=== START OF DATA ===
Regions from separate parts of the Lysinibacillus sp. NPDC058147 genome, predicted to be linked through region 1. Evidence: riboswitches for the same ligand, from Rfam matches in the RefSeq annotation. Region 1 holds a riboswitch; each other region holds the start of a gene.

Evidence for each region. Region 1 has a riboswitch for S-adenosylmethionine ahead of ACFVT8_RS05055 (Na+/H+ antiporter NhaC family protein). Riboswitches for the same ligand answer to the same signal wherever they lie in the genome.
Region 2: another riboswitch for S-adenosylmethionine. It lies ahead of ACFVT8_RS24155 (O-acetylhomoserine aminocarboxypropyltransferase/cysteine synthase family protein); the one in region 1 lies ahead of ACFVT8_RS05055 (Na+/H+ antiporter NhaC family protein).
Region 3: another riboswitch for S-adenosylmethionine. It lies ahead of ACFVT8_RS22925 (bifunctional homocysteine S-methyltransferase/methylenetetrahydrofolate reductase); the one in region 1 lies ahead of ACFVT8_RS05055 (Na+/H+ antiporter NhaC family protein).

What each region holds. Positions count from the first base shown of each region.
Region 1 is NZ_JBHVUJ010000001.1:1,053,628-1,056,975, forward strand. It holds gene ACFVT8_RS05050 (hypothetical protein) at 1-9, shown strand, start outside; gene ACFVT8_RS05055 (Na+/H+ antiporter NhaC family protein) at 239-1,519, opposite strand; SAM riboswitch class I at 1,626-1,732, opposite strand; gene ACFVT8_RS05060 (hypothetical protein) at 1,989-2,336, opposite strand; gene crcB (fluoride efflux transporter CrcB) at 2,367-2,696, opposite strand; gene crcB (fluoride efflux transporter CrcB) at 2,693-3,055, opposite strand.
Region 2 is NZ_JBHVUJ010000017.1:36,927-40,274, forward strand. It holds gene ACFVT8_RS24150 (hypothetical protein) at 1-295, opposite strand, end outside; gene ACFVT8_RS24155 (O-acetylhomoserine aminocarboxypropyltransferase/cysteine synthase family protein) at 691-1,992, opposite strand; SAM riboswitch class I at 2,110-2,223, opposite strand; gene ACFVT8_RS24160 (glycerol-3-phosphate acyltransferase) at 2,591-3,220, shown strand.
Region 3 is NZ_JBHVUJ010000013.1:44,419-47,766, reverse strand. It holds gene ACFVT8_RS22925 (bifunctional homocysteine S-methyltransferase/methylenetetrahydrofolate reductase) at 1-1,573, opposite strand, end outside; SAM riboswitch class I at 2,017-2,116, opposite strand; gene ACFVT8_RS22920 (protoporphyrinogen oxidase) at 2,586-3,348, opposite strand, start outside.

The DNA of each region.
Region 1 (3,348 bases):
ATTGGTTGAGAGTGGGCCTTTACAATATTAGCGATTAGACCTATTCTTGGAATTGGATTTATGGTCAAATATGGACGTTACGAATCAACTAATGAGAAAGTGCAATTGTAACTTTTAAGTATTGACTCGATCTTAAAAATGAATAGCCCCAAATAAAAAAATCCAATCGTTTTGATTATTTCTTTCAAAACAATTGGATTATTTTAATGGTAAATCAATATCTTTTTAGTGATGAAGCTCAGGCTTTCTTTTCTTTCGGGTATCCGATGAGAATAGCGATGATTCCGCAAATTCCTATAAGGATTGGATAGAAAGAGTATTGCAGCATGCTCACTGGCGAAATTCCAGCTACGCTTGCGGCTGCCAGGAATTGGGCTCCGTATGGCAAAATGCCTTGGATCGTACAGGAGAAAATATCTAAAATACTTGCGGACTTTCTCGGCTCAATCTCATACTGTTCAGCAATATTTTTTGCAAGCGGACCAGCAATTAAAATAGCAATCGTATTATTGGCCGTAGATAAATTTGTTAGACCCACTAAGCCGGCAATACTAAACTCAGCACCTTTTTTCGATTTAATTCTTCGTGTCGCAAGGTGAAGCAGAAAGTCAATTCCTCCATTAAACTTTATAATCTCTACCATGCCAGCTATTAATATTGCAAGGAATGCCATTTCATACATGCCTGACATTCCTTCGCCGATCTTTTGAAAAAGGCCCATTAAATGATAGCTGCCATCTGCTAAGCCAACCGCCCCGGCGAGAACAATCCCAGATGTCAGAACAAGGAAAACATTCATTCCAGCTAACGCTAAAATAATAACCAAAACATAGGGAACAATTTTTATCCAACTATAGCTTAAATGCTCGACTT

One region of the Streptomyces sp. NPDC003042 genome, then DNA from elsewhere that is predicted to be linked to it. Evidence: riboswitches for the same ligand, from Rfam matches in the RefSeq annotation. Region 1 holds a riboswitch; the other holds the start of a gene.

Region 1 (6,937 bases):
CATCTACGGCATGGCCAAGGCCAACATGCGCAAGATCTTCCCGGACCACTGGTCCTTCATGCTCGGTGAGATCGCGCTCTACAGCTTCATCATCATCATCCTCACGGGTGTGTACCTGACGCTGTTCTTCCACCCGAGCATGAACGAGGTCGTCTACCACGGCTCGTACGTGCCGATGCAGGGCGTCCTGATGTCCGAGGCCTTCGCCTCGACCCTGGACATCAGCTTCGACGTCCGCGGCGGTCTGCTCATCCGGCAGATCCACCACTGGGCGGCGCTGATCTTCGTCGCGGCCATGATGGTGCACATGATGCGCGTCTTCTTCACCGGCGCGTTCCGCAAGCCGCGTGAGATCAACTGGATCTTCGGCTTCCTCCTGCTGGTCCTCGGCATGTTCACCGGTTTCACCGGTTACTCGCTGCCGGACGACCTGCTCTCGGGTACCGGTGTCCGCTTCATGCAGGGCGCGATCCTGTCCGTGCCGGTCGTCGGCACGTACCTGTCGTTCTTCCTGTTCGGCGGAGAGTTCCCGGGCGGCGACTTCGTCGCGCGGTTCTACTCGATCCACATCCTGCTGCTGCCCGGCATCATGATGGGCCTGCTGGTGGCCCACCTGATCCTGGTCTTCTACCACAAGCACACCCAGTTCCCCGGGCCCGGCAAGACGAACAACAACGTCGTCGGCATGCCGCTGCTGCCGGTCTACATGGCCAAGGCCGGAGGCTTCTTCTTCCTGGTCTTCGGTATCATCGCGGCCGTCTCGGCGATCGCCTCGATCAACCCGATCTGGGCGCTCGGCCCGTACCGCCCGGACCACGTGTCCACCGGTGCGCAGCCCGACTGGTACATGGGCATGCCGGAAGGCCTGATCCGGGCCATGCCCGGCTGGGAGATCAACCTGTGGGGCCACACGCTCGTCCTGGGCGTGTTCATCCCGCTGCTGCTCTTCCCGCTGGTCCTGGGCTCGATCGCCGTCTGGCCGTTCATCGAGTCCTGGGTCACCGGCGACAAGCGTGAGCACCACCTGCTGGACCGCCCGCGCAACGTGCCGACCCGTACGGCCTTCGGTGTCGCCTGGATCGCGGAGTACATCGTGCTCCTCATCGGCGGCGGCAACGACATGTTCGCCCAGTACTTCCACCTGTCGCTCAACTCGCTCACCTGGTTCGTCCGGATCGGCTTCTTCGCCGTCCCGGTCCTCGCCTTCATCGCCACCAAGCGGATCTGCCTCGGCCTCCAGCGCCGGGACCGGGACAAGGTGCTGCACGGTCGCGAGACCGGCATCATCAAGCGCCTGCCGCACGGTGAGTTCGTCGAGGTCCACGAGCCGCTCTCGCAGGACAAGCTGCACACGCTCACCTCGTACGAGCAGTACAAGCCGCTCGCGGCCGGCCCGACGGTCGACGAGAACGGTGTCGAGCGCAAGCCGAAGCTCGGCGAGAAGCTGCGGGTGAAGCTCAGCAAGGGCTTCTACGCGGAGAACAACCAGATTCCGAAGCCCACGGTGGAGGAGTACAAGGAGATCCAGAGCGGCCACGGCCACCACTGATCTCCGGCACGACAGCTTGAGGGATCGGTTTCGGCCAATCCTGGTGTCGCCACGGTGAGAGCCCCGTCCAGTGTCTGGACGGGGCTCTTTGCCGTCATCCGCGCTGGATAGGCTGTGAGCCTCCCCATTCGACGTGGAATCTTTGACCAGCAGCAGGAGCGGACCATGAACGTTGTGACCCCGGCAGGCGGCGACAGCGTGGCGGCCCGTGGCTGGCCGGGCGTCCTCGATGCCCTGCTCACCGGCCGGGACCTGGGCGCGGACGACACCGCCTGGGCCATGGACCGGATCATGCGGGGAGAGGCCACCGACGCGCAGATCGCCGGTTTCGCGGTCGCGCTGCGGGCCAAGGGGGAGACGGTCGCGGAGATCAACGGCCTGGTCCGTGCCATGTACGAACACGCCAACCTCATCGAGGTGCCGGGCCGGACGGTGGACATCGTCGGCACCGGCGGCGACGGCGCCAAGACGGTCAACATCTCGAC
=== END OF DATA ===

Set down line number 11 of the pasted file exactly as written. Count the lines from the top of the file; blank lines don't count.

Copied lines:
ATTGGTTGAGAGTGGGCCTTTACAATATTAGCGATTAGACCTATTCTTGGAATTGGATTTATGGTCAAATATGGACGTTACGAATCAACTAATGAGAAAGTGCAATTGTAACTTTTAAGTATTGACTCGATCTTAAAAATGAATAGCCCCAAATAAAAAAATCCAATCGTTTTGATTATTTCTTTCAAAACAATTGGATTATTTTAATGGTAAATCAATATCTTTTTAGTGATGAAGCTCAGGCTTTCTTTTCTTTCGGGTATCCGATGAGAATAGCGATGATTCCGCAAATTCCTATAAGGATTGGATAGAAAGAGTATTGCAGCATGCTCACTGGCGAAATTCCAGCTACGCTTGCGGCTGCCAGGAATTGGGCTCCGTATGGCAAAATGCCTTGGATCGTACAGGAGAAAATATCTAAAATACTTGCGGACTTTCTCGGCTCAATCTCATACTGTTCAGCAATATTTTTTGCAAGCGGACCAGCAATTAAAATAGCAATCGTATTATTGGCCGTAGATAAATTTGTTAGACCCACTAAGCCGGCAATACTAAACTCAGCACCTTTTTTCGATTTAATTCTTCGTGTCGCAAGGTGAAGCAGAAAGTCAATTCCTCCATTAAACTTTATAATCTCTACCATGCCAGCTATTAATATTGCAAGGAATGCCATTTCATACATGCCTGACATTCCTTCGCCGATCTTTTGAAAAAGGCCCATTAAATGATAGCTGCCATCTGCTAAGCCAACCGCCCCGGCGAGAACAATCCCAGATGTCAGAACAAGGAAAACATTCATTCCAGCTAACGCTAAAATAATAACCAAAACATAGGGAACAATTTTTATCCAACTATAGCTTAAATGCTCGACTT